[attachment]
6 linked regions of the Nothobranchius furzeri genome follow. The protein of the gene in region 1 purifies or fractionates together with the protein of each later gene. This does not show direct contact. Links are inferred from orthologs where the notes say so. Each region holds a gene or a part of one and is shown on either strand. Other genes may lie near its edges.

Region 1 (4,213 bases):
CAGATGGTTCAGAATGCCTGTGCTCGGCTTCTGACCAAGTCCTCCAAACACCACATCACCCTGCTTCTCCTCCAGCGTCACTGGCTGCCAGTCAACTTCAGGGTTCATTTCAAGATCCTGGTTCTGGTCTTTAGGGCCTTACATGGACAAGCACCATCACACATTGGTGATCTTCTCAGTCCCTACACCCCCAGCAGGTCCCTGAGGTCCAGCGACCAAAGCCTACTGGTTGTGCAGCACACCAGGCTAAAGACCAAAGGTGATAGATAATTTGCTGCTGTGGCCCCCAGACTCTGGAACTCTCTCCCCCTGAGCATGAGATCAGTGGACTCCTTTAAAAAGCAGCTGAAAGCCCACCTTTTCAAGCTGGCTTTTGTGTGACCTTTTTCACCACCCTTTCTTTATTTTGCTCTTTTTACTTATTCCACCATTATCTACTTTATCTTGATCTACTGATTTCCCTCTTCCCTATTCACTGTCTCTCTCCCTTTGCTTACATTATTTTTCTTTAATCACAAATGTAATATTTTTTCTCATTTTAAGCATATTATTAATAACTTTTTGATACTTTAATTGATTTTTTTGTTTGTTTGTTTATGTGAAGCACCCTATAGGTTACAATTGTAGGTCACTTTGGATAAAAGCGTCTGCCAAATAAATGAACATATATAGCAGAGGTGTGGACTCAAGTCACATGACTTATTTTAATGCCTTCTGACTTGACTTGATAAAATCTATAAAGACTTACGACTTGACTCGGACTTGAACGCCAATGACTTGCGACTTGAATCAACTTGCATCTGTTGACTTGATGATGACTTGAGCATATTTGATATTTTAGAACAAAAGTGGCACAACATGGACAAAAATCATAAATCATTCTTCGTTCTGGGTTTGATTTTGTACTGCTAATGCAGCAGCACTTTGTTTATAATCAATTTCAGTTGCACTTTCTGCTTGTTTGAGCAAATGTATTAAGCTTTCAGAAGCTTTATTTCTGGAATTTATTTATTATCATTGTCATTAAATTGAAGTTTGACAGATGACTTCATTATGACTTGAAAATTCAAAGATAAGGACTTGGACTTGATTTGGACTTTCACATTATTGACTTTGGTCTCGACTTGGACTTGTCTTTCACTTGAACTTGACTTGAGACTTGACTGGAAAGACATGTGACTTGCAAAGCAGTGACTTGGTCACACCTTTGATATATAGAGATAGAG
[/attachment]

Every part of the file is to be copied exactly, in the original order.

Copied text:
6 linked regions of the Nothobranchius furzeri genome follow. The protein of the gene in region 1 purifies or fractionates together with the protein of each later gene. This does not show direct contact. Links are inferred from orthologs where the notes say so. Each region holds a gene or a part of one and is shown on either strand. Other genes may lie near its edges.

Region 1 (4,213 bases):
CAGATGGTTCAGAATGCCTGTGCTCGGCTTCTGACCAAGTCCTCCAAACACCACATCACCCTGCTTCTCCTCCAGCGTCACTGGCTGCCAGTCAACTTCAGGGTTCATTTCAAGATCCTGGTTCTGGTCTTTAGGGCCTTACATGGACAAGCACCATCACACATTGGTGATCTTCTCAGTCCCTACACCCCCAGCAGGTCCCTGAGGTCCAGCGACCAAAGCCTACTGGTTGTGCAGCACACCAGGCTAAAGACCAAAGGTGATAGATAATTTGCTGCTGTGGCCCCCAGACTCTGGAACTCTCTCCCCCTGAGCATGAGATCAGTGGACTCCTTTAAAAAGCAGCTGAAAGCCCACCTTTTCAAGCTGGCTTTTGTGTGACCTTTTTCACCACCCTTTCTTTATTTTGCTCTTTTTACTTATTCCACCATTATCTACTTTATCTTGATCTACTGATTTCCCTCTTCCCTATTCACTGTCTCTCTCCCTTTGCTTACATTATTTTTCTTTAATCACAAATGTAATATTTTTTCTCATTTTAAGCATATTATTAATAACTTTTTGATACTTTAATTGATTTTTTTGTTTGTTTGTTTATGTGAAGCACCCTATAGGTTACAATTGTAGGTCACTTTGGATAAAAGCGTCTGCCAAATAAATGAACATATATAGCAGAGGTGTGGACTCAAGTCACATGACTTATTTTAATGCCTTCTGACTTGACTTGATAAAATCTATAAAGACTTACGACTTGACTCGGACTTGAACGCCAATGACTTGCGACTTGAATCAACTTGCATCTGTTGACTTGATGATGACTTGAGCATATTTGATATTTTAGAACAAAAGTGGCACAACATGGACAAAAATCATAAATCATTCTTCGTTCTGGGTTTGATTTTGTACTGCTAATGCAGCAGCACTTTGTTTATAATCAATTTCAGTTGCACTTTCTGCTTGTTTGAGCAAATGTATTAAGCTTTCAGAAGCTTTATTTCTGGAATTTATTTATTATCATTGTCATTAAATTGAAGTTTGACAGATGACTTCATTATGACTTGAAAATTCAAAGATAAGGACTTGGACTTGATTTGGACTTTCACATTATTGACTTTGGTCTCGACTTGGACTTGTCTTTCACTTGAACTTGACTTGAGACTTGACTGGAAAGACATGTGACTTGCAAAGCAGTGACTTGGTCACACCTTTGATATATAGAGATAGAG